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While the 63-year-old teaching veteran identifies himself as being anti-method, he is certainly not anti-technology. Every lesson he gives employs high-speed video and a golf Doppler radar system (Clark uses Trackman) to help him learn as much as possible about his student’s swing.
According to Clark, golf Doppler radar systems have ushered in a new era of understanding for golf teaching professionals, what Clark calls an age of enlightenment for golf instruction. Thanks to these technologies, instructors know more about what the golf club is doing at impact than ever before.
The latest technology, however, tends to perform best in the hands of the most experienced professionals, which is why Clark said that there is no substitute for the knowledge he’s gained from nearly three decades on the lesson tee.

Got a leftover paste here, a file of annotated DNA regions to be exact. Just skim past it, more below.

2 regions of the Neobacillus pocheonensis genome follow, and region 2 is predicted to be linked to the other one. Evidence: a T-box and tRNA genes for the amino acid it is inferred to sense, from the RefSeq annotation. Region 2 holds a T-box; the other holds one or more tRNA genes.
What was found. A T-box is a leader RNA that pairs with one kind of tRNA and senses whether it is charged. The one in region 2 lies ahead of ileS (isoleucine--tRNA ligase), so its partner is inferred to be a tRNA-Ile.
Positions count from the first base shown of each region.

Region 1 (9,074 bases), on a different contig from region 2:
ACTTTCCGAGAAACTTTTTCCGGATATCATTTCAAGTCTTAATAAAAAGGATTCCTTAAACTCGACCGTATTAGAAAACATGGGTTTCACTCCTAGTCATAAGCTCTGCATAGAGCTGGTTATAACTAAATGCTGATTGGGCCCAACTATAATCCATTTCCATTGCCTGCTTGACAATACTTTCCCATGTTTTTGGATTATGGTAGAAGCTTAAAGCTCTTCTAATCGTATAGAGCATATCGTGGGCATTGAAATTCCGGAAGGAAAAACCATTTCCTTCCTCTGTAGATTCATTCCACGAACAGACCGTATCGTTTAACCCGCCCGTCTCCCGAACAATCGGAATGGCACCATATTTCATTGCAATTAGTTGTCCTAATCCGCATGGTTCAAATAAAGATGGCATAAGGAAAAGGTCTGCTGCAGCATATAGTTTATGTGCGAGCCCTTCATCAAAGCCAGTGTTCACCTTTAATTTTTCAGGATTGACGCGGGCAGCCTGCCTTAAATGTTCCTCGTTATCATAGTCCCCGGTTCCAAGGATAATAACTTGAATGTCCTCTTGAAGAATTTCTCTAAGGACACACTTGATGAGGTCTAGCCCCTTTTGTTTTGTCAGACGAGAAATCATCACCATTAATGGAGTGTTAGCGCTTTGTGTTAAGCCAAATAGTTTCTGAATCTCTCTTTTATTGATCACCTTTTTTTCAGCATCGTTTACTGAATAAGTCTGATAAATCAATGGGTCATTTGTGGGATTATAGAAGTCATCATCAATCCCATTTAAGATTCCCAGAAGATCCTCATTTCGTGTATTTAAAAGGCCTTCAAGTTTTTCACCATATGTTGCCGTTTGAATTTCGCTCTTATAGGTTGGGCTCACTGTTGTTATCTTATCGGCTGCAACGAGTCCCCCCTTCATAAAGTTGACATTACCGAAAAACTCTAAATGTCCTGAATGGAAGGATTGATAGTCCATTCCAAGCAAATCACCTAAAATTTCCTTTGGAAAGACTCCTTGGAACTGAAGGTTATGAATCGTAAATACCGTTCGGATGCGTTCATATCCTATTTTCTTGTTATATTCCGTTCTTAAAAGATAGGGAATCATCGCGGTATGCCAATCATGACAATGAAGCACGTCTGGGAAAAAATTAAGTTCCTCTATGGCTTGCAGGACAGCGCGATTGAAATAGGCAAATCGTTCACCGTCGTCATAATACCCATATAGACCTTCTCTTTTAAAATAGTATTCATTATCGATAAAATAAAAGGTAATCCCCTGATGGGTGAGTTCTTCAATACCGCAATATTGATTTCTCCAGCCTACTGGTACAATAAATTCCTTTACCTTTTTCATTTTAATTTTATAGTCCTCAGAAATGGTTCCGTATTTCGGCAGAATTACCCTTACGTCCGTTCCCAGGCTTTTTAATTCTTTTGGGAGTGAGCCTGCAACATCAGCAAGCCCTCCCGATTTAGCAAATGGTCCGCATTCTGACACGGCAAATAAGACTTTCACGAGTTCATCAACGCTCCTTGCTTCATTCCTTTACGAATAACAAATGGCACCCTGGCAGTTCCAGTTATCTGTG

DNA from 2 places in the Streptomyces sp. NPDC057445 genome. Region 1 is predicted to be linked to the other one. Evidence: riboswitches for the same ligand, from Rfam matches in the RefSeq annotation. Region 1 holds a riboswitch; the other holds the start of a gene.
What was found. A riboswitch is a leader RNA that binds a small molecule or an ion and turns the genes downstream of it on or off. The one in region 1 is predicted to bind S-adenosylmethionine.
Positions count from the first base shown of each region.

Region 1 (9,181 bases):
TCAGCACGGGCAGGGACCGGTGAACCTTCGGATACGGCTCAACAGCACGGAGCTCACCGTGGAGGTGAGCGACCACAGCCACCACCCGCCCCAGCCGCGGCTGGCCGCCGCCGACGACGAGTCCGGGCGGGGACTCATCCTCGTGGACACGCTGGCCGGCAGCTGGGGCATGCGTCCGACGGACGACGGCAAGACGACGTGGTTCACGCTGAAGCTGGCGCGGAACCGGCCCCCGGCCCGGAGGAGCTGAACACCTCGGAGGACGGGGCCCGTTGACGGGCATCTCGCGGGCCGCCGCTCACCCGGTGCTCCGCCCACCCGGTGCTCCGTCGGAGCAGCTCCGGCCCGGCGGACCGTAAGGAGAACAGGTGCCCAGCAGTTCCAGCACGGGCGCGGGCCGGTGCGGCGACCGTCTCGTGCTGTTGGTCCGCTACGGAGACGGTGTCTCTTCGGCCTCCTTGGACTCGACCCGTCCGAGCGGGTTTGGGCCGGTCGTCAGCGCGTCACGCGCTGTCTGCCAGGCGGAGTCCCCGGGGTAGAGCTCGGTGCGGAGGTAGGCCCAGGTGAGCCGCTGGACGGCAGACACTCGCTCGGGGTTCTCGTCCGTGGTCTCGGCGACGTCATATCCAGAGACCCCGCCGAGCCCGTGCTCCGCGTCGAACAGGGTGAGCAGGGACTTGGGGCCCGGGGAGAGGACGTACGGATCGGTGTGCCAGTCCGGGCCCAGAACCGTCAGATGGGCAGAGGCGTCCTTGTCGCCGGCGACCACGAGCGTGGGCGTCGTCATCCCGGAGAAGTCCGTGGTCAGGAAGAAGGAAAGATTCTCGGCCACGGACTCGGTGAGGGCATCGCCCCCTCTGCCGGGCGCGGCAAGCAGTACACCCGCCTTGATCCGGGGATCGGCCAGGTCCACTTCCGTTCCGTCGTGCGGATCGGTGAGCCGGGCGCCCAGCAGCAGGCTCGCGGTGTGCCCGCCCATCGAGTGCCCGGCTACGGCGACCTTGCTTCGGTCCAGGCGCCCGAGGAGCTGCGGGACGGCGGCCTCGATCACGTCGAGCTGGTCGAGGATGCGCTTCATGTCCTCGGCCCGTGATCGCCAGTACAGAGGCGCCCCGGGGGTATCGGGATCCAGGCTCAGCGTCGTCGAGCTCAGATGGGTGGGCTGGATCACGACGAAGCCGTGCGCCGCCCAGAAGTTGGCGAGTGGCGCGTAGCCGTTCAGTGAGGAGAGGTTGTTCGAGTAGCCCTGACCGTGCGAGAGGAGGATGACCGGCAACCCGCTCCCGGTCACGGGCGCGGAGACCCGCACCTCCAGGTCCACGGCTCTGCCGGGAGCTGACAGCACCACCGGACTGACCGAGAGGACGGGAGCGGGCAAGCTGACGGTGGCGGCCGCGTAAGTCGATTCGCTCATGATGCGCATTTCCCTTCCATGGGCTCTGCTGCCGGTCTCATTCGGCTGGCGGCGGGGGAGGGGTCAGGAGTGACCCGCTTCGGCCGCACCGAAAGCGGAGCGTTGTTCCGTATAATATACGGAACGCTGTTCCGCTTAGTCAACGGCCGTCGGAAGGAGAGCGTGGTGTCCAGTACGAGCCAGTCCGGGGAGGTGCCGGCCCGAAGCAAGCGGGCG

In the past, it had been typical for an established instructor like Clark to take on a starting pro and teach him his craft. But Clark has seen a trend developing in the golf teaching industry – there are fewer one-on-one learning situations for starting pros. Retail and management training often take away from a beginning instructor’s time on the lesson tee as well, but even with these added responsibilities many young teaching professionals are leaving the mentoring process as soon as they can to go out on their own as instructors.